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      11-11-2010, 10:01 AM   #8
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Quote:
Originally Posted by karussell View Post
I'm a 3M dealer and installer.
1) for the most part true however this is highly dependent on a) heat b) contaminants in air and c) proper care of the film.

if you do c) very well, the film should last you easily 3 years with no problems. even without taking care of it it will only be noticeable on white cars and where the crease is over time. if you full wrap the front panels, it will still be virtually indistinguishable unless you are right up on it.

2) The film will not damage the paint when removed even after 5 years. there is a technique to remove the film without leaving a bunch of residue, but its not going to yank the paint off. if you have a bus with a large completely flat panel, then you have to take extra care but it still won't hurt it if removed by a professional. actually with the water-based clearcoats and paints, the film is even more necessary as the front of the car can get chipped up almost by looking at it the wrong way.

compare the average cost of applying a PPF every 3 years to the cost of repainting the front of a car and the deminished value and its hands down as good of an investment on a depreciating asset as you can find.

another thing is you don't have to cringe every time you get caught behind a truck that throws up dirt/gravel or at the track when a car on sticky rubber throws everything but the kitchen sink at you while you are trying to get ready to pass.

to OP, would i put film on a lease car. probably not as I don't lease cars anyways. have i put film on leased cars? plenty. if its a dark colored car, you at least keep it looking new to you while you have it.
Thanks for that. One other thing: What about dirt that settles on the edges where there is still adhesive?
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      11-11-2010, 10:02 AM   #9
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Quote:
Originally Posted by quiksi View Post
agree - you also don't have to worry about the film turning yellow or peeling during your lease, so I think it's a great way to reduce the chances of BMW charging you more when you turn your lease in - it's probably cheaper than the "road hazard" insurance dealers will try to sell you
They dont charge you for chips smaller than a dime
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      11-11-2010, 10:10 AM   #10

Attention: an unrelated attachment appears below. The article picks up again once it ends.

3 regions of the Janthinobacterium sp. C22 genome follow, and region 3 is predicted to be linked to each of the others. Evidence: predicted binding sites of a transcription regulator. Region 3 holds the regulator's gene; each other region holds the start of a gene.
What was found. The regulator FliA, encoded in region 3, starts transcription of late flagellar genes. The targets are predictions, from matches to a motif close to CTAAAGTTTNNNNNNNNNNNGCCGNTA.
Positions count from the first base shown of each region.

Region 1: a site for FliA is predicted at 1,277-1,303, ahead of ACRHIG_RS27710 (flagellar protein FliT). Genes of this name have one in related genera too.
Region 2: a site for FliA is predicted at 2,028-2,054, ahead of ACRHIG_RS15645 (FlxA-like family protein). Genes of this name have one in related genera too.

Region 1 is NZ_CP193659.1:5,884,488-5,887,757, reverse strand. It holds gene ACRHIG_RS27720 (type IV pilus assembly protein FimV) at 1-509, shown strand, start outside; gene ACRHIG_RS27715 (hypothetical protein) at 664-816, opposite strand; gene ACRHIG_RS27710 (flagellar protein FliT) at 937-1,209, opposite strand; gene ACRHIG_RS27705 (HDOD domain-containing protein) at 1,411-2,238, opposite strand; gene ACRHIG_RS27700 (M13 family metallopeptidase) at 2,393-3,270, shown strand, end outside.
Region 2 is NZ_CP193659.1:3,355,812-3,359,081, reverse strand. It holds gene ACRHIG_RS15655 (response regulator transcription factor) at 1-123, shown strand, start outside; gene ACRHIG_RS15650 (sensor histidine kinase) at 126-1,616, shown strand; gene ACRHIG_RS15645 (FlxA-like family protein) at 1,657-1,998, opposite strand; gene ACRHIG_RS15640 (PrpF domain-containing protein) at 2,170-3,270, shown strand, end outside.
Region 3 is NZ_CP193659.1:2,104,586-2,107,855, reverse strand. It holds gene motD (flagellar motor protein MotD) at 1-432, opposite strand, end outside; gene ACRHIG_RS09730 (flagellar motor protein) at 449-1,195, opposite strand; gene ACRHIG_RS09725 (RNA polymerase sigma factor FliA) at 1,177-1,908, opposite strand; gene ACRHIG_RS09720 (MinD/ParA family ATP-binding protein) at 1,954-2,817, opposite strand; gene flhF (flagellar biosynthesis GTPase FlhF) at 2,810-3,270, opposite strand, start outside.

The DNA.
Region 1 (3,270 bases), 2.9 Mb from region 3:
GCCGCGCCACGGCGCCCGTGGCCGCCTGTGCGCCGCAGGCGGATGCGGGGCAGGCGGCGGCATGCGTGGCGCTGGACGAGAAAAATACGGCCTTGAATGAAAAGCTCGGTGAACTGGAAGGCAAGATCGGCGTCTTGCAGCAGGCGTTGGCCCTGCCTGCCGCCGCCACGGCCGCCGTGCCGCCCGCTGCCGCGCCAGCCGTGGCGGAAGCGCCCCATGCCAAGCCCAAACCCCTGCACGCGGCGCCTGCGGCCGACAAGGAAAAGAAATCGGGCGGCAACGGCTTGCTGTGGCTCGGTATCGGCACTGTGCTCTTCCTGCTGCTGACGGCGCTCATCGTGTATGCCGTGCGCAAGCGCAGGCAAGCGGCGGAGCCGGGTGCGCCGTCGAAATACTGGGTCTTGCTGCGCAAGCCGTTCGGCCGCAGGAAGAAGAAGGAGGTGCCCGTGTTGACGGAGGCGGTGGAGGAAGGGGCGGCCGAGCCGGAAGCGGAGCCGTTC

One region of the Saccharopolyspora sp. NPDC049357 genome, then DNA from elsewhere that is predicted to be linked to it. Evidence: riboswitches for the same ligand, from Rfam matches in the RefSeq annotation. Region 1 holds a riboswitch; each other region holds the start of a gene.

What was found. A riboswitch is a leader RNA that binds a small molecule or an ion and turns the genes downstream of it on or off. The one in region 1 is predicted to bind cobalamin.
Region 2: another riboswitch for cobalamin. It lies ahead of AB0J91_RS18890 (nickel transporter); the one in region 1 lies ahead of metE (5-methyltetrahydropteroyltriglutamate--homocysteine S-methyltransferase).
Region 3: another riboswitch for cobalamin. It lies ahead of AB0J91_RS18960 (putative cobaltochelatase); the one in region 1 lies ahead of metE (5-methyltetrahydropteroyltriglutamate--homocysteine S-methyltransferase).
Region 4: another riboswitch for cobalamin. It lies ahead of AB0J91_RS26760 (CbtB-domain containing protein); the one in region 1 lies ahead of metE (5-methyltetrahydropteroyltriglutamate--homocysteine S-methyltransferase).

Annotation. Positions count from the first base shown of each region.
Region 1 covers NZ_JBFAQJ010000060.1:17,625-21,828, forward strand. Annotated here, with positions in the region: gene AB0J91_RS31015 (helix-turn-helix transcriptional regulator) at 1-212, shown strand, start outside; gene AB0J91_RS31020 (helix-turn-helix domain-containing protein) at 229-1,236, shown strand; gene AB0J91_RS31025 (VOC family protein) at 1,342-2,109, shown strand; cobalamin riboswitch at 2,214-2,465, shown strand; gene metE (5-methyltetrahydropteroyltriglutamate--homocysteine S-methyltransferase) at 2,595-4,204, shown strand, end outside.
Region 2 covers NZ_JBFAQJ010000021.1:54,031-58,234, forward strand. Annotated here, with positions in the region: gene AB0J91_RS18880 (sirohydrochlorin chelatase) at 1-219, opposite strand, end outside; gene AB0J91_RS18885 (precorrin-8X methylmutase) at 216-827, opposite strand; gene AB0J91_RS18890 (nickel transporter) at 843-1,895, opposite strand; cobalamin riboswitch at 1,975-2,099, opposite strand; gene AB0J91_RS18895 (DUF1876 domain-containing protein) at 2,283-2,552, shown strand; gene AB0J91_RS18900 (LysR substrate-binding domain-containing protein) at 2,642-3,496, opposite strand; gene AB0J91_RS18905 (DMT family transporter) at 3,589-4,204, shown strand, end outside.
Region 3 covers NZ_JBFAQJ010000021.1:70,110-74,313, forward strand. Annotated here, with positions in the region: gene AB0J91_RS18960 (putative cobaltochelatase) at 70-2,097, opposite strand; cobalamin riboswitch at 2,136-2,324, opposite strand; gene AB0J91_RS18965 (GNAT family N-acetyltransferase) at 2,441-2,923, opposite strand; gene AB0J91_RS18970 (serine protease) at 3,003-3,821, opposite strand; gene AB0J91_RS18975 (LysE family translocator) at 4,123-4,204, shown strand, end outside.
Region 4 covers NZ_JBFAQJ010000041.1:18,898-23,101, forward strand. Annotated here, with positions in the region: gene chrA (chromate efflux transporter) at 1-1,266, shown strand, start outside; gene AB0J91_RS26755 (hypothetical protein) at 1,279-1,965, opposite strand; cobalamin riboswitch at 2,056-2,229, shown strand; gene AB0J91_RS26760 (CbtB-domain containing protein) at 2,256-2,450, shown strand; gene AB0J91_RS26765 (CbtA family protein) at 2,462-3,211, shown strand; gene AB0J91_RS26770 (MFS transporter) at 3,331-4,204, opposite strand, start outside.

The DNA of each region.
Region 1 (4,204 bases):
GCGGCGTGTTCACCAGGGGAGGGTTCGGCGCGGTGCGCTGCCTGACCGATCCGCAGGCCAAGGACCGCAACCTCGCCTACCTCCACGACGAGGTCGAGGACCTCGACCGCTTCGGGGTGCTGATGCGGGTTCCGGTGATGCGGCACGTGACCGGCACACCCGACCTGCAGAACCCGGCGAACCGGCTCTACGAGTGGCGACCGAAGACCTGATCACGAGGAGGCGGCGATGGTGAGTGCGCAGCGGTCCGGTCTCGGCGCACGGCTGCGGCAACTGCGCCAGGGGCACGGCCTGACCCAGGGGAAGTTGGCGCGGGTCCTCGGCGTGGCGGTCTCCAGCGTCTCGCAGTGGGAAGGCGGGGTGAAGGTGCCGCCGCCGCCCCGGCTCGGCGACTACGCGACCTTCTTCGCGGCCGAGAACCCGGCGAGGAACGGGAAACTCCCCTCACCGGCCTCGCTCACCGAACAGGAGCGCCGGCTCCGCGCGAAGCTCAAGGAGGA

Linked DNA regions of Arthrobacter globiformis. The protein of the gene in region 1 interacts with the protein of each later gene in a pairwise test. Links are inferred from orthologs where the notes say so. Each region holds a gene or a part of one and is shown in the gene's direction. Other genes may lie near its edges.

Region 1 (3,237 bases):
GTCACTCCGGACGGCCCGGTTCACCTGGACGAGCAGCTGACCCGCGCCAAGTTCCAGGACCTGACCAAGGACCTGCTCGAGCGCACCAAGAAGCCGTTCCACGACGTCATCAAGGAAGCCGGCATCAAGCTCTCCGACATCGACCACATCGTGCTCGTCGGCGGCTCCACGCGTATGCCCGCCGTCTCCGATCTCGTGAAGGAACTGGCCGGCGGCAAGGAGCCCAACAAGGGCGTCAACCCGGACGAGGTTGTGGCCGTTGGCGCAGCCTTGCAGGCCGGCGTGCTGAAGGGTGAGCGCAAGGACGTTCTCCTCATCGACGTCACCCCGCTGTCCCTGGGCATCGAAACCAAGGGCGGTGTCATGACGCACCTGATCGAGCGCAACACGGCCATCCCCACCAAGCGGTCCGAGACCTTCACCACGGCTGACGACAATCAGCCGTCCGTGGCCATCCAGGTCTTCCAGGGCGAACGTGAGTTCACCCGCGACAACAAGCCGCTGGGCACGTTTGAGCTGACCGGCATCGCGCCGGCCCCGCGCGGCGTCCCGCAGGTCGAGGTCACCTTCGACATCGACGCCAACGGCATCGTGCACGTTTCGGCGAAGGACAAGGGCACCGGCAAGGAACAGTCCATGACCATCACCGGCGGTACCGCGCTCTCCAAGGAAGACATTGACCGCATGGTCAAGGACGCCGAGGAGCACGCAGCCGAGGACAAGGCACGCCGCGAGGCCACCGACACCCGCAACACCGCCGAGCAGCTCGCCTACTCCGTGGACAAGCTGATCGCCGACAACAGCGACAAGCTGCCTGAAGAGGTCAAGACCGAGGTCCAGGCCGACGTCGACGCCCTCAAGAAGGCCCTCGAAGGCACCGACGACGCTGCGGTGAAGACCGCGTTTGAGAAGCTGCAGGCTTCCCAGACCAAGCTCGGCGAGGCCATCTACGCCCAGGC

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Just because it is technically not your car..yet (maybe), that doesn't mean you shouldn't protect it. You are the one that has to drive it for 3 years. If you get a giant chip in the first month then you are the one that will have to live with it until you turn it in......The way I look at it is, whether it is a lease or not, you are still the one being seen in it and driving it...... Since its not you car then why ever wash it, why ever change the oil....same concept.
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      11-11-2010, 11:22 AM   #11
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Quote:
Originally Posted by Kyoshi71 View Post
Thanks for that. One other thing: What about dirt that settles on the edges where there is still adhesive?
If it's installed properly that won't happen.

Quote:
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They dont charge you for chips smaller than a dime
For one, yes. What happens when there's a couple dozen? You really think they'll overlook you driving behind a gravel truck because you don't car about "someone else's car" and they're all smaller than a dime? Let me know how that works out for you.
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      11-11-2010, 11:37 AM   #12
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My car care standards don't change if the car is leased or purchased. That's just how I am.

That being said, on AW forget the Clear Bra no matter what. I can see the yellowing.
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      11-11-2010, 02:02 PM   #13
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Thanks for that. One other thing: What about dirt that settles on the edges where there is still adhesive?
edges should be carefully sealed with heat gun. no adhesive should be exposed after it is installed and fully dry.
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      11-11-2010, 04:08 PM   #14
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1. Please tell me you guys don't clear-bra your cars so you can travel behind gravel trucks.
2. Don't waste your money.

3. Water-based Clear-coat??? Really??? Can anyone send me a link on this brand new technology that doesn't exist yet, but is now said to exist on M3's ?
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      11-11-2010, 07:01 PM   #15
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Quote:
Originally Posted by MuttGrunt View Post
1. Please tell me you guys don't clear-bra your cars so you can travel behind gravel trucks.
2. Don't waste your money.

3. Water-based Clear-coat??? Really??? Can anyone send me a link on this brand new technology that doesn't exist yet, but is now said to exist on M3's ?
The guy was likely talking about the color layer being water-based, in which case his statement was correct. No need to bring sarcasm into the conversations here. BMW uses powder-based clears at its plants in Regensburg, Leipzig and Dingolfing. The other plants, I'm not positive.